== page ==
Lina and Jackson got to the parking lot, or, rather, they got to the campground side of the parking lot — a strange stretch with some Uhauls and vans, box trucks and the like cheek to jowl with Bentlies and Beemers, Mercedes and Corvettes.
Another woman in a robe stopped them. “Sorry, kids. Nobody in, nobody out, we’re locking down. The boss got a bug in his bonnet and we’re getting ready for the final — well, you know.
Lina didn’t know at all, but she looked at Jackson, who looked guilty and huffed. “We just want to go into town for a couple hours?” he wheedled. “It’s not like town is dangerous. It’s barely downhill from here.”
“Sorry, no exceptions. Go to the water if you want some recreation. If you want some recreation, I won’t notice if the pavilion behind the food storage gets its lock picked. Just lock it again behind you if you can.”
Lina’s eyebrows went up and she found herself taking Jackson’s arm and pulling him back away from the woman. “Thanks, ma’am. Good luck with your, uh, border guarding.”
“Good luck with your recreation, kids. Don’t forget the condoms.”
Lina didn’t quite look at Jackson, but she made herself not drop his arm and not pull away from him. What did she care if some stranger thought they were — recreating — together? It wasn’t like—
She leaned against a tree as a whole pile of it wasn’t like thudded into her.
“What?” Jackson patted her shoulder, then looked as if maybe he shouldn’t have. But she still hadn’t let go of his arm, either.
“This — this isn’t a vacation. Or maybe it is, but it could be the end of the world, which means those assholes are our new social group.”
“I thought the enforcer was pretty nice.”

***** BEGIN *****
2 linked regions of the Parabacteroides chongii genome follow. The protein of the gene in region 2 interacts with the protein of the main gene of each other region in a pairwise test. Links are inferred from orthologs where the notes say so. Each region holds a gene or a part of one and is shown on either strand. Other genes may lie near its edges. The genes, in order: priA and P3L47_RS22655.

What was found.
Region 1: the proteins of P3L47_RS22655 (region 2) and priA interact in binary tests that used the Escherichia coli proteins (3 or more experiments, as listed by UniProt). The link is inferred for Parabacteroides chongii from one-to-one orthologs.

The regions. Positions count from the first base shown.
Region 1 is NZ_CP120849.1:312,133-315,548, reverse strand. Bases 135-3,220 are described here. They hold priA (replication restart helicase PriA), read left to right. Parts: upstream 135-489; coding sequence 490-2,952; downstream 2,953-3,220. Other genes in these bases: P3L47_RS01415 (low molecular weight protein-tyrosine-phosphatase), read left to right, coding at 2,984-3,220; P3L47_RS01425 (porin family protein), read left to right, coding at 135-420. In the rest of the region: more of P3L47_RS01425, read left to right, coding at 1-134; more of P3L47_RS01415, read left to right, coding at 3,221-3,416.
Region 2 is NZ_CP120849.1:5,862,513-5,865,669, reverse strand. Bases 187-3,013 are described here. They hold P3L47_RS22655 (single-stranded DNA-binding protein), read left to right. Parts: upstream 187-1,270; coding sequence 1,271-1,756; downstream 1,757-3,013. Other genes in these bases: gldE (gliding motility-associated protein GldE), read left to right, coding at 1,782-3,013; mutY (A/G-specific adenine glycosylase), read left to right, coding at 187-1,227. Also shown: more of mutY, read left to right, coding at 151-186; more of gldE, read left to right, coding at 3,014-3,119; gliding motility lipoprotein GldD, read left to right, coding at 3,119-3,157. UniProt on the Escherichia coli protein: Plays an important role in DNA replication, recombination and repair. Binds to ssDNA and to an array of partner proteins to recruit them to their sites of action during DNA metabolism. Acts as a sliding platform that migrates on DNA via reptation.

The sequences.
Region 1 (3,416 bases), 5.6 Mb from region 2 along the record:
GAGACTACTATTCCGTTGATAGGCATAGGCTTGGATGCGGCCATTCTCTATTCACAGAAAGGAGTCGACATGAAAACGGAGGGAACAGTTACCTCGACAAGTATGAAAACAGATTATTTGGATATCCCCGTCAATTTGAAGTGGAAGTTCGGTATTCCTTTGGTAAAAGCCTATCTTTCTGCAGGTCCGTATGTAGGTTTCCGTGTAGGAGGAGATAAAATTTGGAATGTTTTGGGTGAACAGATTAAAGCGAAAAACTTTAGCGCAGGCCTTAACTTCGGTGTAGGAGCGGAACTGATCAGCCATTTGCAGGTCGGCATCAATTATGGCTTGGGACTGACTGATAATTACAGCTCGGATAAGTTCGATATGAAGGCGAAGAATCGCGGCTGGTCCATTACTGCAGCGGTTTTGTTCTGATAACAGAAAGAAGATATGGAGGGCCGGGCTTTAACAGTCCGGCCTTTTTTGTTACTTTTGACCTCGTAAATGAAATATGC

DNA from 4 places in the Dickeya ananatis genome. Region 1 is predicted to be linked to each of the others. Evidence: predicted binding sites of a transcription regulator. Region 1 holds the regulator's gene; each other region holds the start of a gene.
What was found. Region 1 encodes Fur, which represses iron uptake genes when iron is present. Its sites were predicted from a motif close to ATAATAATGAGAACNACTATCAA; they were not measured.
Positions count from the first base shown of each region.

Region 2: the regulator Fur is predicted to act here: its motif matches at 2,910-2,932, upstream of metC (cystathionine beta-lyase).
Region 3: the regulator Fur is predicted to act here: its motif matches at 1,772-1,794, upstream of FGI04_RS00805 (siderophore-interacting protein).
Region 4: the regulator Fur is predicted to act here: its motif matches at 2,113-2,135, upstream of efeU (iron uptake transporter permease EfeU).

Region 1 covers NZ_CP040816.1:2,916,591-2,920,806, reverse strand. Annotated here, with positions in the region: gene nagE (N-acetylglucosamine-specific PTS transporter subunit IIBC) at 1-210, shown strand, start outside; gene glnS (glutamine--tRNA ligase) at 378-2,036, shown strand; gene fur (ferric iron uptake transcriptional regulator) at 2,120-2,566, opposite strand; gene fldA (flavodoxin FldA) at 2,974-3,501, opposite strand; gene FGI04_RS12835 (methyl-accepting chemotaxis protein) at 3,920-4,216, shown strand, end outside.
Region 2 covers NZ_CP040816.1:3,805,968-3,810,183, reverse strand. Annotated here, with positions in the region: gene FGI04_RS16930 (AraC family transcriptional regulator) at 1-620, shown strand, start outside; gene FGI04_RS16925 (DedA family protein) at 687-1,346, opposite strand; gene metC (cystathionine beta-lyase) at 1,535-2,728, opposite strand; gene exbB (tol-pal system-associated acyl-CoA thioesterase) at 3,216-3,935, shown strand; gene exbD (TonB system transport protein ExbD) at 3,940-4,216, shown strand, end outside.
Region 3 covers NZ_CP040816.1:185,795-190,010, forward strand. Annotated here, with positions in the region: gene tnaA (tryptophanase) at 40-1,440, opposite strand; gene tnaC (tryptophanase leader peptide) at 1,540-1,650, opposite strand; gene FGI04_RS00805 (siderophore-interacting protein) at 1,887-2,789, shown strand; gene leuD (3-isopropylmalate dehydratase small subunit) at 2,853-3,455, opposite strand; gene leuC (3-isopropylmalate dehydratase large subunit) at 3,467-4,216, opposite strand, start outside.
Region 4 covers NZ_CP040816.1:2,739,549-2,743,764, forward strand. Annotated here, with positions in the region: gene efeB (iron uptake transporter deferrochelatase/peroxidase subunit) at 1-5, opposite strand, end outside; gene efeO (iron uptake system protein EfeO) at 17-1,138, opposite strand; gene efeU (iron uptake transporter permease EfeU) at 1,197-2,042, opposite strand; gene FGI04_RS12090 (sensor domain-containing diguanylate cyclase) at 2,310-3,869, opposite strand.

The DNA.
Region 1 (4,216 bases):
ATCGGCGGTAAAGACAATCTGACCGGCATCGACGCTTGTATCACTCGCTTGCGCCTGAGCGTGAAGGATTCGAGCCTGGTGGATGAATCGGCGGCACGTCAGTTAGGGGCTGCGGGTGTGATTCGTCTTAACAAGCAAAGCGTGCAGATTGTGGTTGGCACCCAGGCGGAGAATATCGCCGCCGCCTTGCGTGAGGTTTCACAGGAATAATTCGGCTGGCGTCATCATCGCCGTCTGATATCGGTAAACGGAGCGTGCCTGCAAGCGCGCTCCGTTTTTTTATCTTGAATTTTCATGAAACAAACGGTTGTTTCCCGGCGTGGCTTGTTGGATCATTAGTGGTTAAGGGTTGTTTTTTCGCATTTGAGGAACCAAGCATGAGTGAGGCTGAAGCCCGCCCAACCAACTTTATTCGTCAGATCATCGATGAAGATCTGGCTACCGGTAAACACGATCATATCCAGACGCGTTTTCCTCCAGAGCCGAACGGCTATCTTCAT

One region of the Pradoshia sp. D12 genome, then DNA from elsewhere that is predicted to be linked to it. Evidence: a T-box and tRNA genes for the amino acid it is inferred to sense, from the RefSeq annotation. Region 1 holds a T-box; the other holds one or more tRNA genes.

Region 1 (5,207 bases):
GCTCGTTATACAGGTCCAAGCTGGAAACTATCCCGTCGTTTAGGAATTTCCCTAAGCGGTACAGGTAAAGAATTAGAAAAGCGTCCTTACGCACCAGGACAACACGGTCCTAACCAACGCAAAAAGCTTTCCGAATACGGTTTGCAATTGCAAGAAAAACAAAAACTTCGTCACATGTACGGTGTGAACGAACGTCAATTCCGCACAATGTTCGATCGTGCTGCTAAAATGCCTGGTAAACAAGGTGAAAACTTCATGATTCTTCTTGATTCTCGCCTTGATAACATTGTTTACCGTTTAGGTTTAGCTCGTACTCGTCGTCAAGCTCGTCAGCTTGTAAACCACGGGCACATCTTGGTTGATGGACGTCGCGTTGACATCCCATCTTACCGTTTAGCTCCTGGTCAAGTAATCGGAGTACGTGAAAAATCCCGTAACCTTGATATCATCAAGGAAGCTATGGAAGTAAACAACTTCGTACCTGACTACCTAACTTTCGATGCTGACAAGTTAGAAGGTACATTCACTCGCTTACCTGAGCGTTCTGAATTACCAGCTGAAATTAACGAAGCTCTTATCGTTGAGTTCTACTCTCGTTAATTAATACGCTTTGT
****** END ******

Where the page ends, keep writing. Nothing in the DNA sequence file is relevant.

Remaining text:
“Not her. Dylan and his asshole friend.” She wrinkled her nose. “If the world ends, then we’re stuck with them.”
“If the world doesn’t end, we might be stuck with them anyway. I don’t think the Organization is going to stop or anything, just fold up, if their math turns out to be wrong. They’ll just figure out new math.” Jackson made a face. “They like the power.”
“At least, if the world doesn’t end, I can go back to school and hang out with different assholes there,” Lina countered.
“Or you could just hang out with me.” Jackson’s smile was surprisingly bright.
She found herself smiling back. “Or I could do that, yeah. I like that option better.”
There was no curfew, because there was nothing to do the next day. There wasn’t an alarm clock – except her brothers throwing a fit, of course, but that went without saying — and there wasn’t anything for Lina to focus on the next day except small annoying boys and, occasionally, taller annoying boys.
She took her brothers to the little playground, down to the water, up to the top of the hill, and back to the playground. By the time she’d finally tired them out, she was exhausted herself — and a bit of a hangover was not helping matters.
She found a nice big flat rock in the sun, left her sunglasses on, and sprawled out for a little nap.
She dozed, dreaming of castles and explosions, walls and cannons, monsters and fighter planes.
A hand on her shoulder woke her out of building a very tall wall. She sat up with a gasp.
The sun was dim, almost set. Jackson was smiling crookedly at her. “Thought you might want some water? And, I don’t know, maybe some dinner? Not take-out this time. The place is still locked down. I talked to my parents, and they’re pretty sure it’s going to stay that way until the world ends or, well, people decide it’s not going to.”